Back to Journals » Journal of Pain Research » Volume 11

Computed tomography-guided percutaneous ozone injection of the Gasserian ganglion for the treatment of trigeminal neuralgia

Authors An JX, Liu H, Chen RW, Wang Y, Zhao WX, Eastwood D, Williams JP

Received 25 April 2017

Accepted for publication 26 July 2017

Published 31 January 2018 Volume 2018:11 Pages 255—263

DOI https://doi.org/10.2147/JPR.S140369

Checked for plagiarism Yes

Review by Single anonymous peer review

Peer reviewer comments 2

Editor who approved publication: Dr Katherine Hanlon

Download Article [PDF] 

Jian-Xiong An,1,2 Hui Liu,1 Ruo-Wen Chen,1,2 Yong Wang,1 Wen-Xing Zhao,1 Derek Eastwood,3 John P Williams4

1Department of Anesthesiology, Pain Medicine & Critical Care Medicine, Aviation General Hospital of China Medical University & Beijing Institute of Translational Medicine, Chinese Academy of Sciences, 2Department of Anesthesiology, Weifang Medical University, Beijing, People’s Republic of China; 3Department of Pain Services, Wirral University Teaching Hospital, Wirral, Merseyside, UK; 4Department of Anesthesiology, University of Pittsburgh School of Medicine, Pittsburgh, PA, USA

Objective: The aim of this study was to evaluate the therapeutic effect of computed tomography (CT)-guided percutaneous ozone injection for refractory trigeminal neuralgia.
Design: A retrospective evaluation was performed in the study.
Setting: The study was conducted at a university hospital pain center.
Patients and methods: A total of 29 patients with a clinical diagnosis of refractory trigeminal neuralgia were enrolled. All patients were treated with a percutaneous ozone injection and one patient was excluded. There were 21 patients with classical trigeminal neuralgia (group A) and seven patients with painful trigeminal neuropathy caused by post-herpetic neuralgia (group B). The percutaneous injection was an oxygen–ozone mixture at an ozone concentration of 30 mg/­mL into the Gasserian ganglion performed under CT guidance. The number of ­procedures performed varied from one to as many as 16. Outcomes were evaluated using visual analog scale (VAS) pain scores.
Results: The combined VAS scores were 7.11 ± 1.23 pretreatment, 2.86 ± 1.69 posttreatment (P < 0.05) and 3.25 ± 2.01 after 6-month follow-up (P < 0.05). In group A, the VAS scores were 7.10 ± 1.04 pretreatment and 2.90 ± 1.84 posttreatment (P < 0.05). In group B, the VAS scores were 7.14 ± 1.77 pretreatment and 2.71 ± 1.25 posttreatment (P < 0.05). After 6-months follow-up, the VAS score was 3.38 ± 2.18 in group A and 2.86 ± 1.46 in group B, a decrease compared to pretreatment (P < 0.05). VAS of Group A and B showed no difference not only in pretreatment but also in postreatment and follow-up.
Conclusion: Percutaneous ozone injection is a safe and effective treatment for patients with refractory trigeminal neuralgia.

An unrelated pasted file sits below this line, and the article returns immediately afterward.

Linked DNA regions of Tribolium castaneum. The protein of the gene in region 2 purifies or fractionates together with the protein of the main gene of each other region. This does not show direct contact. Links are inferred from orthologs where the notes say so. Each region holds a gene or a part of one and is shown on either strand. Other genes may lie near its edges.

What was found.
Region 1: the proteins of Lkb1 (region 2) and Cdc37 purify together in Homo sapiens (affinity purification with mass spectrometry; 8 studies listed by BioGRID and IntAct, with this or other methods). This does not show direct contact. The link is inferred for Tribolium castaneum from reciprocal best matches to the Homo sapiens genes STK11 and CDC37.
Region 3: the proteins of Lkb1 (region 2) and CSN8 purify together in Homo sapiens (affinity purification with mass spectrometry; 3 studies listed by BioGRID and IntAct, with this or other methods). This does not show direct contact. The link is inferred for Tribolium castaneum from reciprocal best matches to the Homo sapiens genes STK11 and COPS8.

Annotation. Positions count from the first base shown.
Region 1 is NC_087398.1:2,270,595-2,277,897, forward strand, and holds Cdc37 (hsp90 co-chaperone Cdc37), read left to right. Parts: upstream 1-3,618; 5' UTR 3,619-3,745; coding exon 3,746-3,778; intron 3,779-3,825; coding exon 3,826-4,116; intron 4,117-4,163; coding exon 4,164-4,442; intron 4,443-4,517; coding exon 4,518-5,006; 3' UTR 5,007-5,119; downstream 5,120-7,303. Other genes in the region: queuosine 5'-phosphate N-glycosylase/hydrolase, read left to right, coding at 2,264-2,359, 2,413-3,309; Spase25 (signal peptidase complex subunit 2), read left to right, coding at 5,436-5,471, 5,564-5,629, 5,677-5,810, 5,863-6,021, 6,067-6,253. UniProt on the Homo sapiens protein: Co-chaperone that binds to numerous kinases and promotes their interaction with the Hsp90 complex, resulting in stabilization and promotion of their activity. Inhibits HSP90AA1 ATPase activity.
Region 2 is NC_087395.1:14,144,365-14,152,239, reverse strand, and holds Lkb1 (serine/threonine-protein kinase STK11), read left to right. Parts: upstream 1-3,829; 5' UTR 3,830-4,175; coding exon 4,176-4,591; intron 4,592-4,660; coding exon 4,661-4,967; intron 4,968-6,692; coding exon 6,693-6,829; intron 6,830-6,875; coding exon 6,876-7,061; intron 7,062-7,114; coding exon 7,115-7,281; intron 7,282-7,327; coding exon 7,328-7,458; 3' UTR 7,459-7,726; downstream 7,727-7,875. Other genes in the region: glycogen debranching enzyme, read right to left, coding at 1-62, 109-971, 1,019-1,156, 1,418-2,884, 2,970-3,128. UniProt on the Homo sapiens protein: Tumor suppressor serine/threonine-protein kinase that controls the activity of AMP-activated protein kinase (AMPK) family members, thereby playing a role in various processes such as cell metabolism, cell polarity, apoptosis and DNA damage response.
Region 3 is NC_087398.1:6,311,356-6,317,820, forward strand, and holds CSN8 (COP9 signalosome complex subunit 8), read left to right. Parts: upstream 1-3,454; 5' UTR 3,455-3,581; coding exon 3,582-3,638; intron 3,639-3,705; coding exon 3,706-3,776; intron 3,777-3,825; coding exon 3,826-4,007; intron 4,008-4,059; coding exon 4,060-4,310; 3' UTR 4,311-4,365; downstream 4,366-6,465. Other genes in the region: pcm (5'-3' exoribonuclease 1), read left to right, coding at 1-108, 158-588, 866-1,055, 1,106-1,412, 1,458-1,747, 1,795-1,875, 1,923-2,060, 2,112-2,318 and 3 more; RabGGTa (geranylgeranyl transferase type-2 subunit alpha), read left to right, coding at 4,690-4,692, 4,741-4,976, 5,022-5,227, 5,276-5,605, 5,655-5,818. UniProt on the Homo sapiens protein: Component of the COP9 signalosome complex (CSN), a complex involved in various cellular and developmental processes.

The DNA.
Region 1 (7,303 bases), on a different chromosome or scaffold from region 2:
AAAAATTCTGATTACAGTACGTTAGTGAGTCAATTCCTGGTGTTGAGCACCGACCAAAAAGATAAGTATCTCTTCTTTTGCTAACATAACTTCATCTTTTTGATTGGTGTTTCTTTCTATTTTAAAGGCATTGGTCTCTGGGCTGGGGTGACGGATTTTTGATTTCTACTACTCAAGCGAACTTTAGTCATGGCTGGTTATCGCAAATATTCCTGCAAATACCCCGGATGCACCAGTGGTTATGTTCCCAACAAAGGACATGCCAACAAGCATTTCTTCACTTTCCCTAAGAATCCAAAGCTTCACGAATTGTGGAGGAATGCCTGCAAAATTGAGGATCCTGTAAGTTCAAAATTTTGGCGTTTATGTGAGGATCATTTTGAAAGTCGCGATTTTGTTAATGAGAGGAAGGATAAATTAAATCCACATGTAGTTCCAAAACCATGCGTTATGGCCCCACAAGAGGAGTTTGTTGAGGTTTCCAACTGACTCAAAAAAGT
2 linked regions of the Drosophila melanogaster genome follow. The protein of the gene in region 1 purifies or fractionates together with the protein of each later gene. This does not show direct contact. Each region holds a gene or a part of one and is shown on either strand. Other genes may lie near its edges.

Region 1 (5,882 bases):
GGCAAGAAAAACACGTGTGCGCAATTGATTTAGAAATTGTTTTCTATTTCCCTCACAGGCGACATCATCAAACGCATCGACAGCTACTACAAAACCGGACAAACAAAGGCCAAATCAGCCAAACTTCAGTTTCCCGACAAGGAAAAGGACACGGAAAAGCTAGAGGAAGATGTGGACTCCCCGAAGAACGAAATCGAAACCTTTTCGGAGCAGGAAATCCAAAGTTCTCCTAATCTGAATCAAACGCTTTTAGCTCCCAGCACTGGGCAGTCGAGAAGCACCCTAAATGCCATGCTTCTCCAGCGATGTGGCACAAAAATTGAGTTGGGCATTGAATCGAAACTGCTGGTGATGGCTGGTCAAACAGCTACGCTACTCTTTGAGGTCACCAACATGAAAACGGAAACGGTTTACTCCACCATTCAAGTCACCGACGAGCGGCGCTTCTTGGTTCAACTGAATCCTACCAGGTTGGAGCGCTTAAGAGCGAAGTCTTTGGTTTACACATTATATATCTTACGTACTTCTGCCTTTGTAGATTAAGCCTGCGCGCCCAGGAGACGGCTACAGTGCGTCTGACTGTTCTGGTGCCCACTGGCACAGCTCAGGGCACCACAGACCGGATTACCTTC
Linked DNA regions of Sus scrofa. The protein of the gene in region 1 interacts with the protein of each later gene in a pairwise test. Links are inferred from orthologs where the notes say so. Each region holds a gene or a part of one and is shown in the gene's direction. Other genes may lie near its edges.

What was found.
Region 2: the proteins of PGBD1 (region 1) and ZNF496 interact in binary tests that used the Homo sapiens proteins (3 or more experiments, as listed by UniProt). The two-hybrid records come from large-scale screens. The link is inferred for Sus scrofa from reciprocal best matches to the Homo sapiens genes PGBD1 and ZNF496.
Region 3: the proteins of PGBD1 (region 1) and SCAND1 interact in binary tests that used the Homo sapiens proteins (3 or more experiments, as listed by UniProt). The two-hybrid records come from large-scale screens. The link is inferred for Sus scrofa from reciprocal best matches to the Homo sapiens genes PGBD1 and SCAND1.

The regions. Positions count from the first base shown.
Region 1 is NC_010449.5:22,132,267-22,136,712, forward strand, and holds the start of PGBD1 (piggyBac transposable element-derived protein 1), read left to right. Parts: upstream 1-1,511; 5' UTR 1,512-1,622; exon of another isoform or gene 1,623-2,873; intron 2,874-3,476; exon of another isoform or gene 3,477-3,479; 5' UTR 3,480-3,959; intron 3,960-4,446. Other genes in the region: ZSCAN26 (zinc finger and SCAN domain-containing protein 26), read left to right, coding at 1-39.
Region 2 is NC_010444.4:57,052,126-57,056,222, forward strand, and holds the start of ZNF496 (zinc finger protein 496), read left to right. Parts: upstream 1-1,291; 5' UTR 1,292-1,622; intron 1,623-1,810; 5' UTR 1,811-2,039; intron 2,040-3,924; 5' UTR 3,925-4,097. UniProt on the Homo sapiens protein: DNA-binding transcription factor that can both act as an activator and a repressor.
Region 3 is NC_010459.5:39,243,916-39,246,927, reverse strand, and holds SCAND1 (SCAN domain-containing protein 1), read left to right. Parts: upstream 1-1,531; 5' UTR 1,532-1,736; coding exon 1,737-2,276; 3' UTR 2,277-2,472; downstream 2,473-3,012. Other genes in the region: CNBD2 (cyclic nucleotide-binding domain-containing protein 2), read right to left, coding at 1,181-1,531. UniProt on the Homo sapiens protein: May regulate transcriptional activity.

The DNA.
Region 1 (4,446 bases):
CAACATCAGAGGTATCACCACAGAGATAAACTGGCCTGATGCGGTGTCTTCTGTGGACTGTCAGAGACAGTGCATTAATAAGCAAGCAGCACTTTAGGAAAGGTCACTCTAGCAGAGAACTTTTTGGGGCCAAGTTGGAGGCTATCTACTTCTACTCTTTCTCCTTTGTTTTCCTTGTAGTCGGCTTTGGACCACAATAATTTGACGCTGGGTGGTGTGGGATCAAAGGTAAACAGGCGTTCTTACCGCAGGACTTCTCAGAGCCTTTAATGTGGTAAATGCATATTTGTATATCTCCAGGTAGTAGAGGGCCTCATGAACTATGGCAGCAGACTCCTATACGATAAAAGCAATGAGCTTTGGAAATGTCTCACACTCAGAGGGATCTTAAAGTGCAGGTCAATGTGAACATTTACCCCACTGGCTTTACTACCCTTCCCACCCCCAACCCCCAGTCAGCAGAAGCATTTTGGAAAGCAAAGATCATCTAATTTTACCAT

Keywords: trigeminal neuralgia, percutaneous ozone injection, Gasserian ganglion

Introduction

Trigeminal neuralgia (TN) is an affliction of the face, characterized by brief electric-shock-like pain limited to one or more divisions of the trigeminal nerve, commonly evoked by trivial stimuli such as shaving, talking and washing of the face but may also occur spontaneously with abrupt onset and termination.1 The prevalence ratio is 4 per 100,000 in the population, and TN commonly affects patients over 50 years, occurring more frequently in women.2 Multiple treatment options for the management of TN are available and have shown benefit in the relief of pain, ranging from simple medicines to open surgery. With conservative treatments, such as drug therapy, more than 25% patients do not obtain pain relief, and medications usually produce mild-to-moderate side effects, such as dizziness.35 Microvascular decompression (MVD) offers the benefit of maintaining normal facial sensation and avoiding facial numbness; however, there are a considerable number of patients who only receive partial pain remission or no benefit after the surgery. Furthermore, the reported annual recurrence rate is high, and some people may be less willing to accept heroic, invasive surgery.6 Apart from the treatments mentioned earlier, percutaneous radiofrequency thermocoagulation (PRT) and percutaneous retrogasserian glycerol rhizotomy (PRGR) used to be popular among patients because of the simplicity and reduced trauma compared to MVD. However, after the reports of nerve damage, many patients are unwilling to accept this interventional option.7,8 The question is how to treat patients who do not respond to conservative treatments? The management of those patients who are drug resistant, cannot tolerate the side effects and have recurrence after MVD as well as those who choose not to undergo invasive surgery or interventional procedures is challenging. At our pain center, percutaneous ozone injection has been employed since 2013 for TN. It has an effective analgesic effect with minimal trauma and fewer complications.

Over the past 3 decades, percutaneous ozone injection has been used as an effective treatment for pain relief in certain concentrations without neurologic damage.9 It has been demonstrated to be of benefit in treating low back pain from a herniated disk as well as refractory headache.10,11 Multiple mechanisms of action have been proposed to explain the mechanism of percutaneous ozone injection including anti-inflammatory effects and oxidative action on proteoglycans.12 The use of percutaneous ozone injection in TN has not been thoroughly investigated, to date.